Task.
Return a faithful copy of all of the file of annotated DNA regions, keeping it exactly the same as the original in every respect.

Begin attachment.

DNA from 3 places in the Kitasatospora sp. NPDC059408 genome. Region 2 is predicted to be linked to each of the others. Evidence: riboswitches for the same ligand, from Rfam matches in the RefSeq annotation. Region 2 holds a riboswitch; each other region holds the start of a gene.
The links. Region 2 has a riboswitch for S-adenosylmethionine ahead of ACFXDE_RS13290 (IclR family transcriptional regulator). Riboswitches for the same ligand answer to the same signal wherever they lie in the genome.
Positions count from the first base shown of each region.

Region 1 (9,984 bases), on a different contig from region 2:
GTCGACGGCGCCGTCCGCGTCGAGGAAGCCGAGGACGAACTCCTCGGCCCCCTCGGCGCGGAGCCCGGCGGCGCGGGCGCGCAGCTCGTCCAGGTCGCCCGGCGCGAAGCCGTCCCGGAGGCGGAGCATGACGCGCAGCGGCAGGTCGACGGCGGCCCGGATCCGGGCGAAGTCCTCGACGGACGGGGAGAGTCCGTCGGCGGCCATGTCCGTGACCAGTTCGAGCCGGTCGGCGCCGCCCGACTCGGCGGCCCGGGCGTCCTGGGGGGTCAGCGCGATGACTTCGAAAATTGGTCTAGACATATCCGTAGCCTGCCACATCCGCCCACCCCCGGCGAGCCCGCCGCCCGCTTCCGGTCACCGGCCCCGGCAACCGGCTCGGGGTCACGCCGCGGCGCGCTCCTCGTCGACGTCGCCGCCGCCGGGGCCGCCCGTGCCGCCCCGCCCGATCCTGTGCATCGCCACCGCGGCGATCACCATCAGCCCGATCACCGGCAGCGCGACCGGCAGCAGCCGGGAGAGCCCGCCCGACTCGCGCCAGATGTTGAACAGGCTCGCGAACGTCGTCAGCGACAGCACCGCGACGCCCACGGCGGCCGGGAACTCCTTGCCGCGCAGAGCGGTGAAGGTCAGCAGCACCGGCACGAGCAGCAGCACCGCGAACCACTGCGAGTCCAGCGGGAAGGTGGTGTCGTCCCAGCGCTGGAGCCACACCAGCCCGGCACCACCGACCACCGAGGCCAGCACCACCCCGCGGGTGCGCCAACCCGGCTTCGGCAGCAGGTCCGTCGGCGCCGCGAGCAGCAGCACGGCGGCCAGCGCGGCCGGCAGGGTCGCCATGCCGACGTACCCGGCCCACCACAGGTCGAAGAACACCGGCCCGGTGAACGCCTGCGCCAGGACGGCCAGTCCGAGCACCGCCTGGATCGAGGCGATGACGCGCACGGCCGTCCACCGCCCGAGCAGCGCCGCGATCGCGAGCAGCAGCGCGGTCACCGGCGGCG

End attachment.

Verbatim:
DNA from 3 places in the Kitasatospora sp. NPDC059408 genome. Region 2 is predicted to be linked to each of the others. Evidence: riboswitches for the same ligand, from Rfam matches in the RefSeq annotation. Region 2 holds a riboswitch; each other region holds the start of a gene.
The links. Region 2 has a riboswitch for S-adenosylmethionine ahead of ACFXDE_RS13290 (IclR family transcriptional regulator). Riboswitches for the same ligand answer to the same signal wherever they lie in the genome.
Positions count from the first base shown of each region.

Region 1 (9,984 bases), on a different contig from region 2:
GTCGACGGCGCCGTCCGCGTCGAGGAAGCCGAGGACGAACTCCTCGGCCCCCTCGGCGCGGAGCCCGGCGGCGCGGGCGCGCAGCTCGTCCAGGTCGCCCGGCGCGAAGCCGTCCCGGAGGCGGAGCATGACGCGCAGCGGCAGGTCGACGGCGGCCCGGATCCGGGCGAAGTCCTCGACGGACGGGGAGAGTCCGTCGGCGGCCATGTCCGTGACCAGTTCGAGCCGGTCGGCGCCGCCCGACTCGGCGGCCCGGGCGTCCTGGGGGGTCAGCGCGATGACTTCGAAAATTGGTCTAGACATATCCGTAGCCTGCCACATCCGCCCACCCCCGGCGAGCCCGCCGCCCGCTTCCGGTCACCGGCCCCGGCAACCGGCTCGGGGTCACGCCGCGGCGCGCTCCTCGTCGACGTCGCCGCCGCCGGGGCCGCCCGTGCCGCCCCGCCCGATCCTGTGCATCGCCACCGCGGCGATCACCATCAGCCCGATCACCGGCAGCGCGACCGGCAGCAGCCGGGAGAGCCCGCCCGACTCGCGCCAGATGTTGAACAGGCTCGCGAACGTCGTCAGCGACAGCACCGCGACGCCCACGGCGGCCGGGAACTCCTTGCCGCGCAGAGCGGTGAAGGTCAGCAGCACCGGCACGAGCAGCAGCACCGCGAACCACTGCGAGTCCAGCGGGAAGGTGGTGTCGTCCCAGCGCTGGAGCCACACCAGCCCGGCACCACCGACCACCGAGGCCAGCACCACCCCGCGGGTGCGCCAACCCGGCTTCGGCAGCAGGTCCGTCGGCGCCGCGAGCAGCAGCACGGCGGCCAGCGCGGCCGGCAGGGTCGCCATGCCGACGTACCCGGCCCACCACAGGTCGAAGAACACCGGCCCGGTGAACGCCTGCGCCAGGACGGCCAGTCCGAGCACCGCCTGGATCGAGGCGATGACGCGCACGGCCGTCCACCGCCCGAGCAGCGCCGCGATCGCGAGCAGCAGCGCGGTCACCGGCGGCG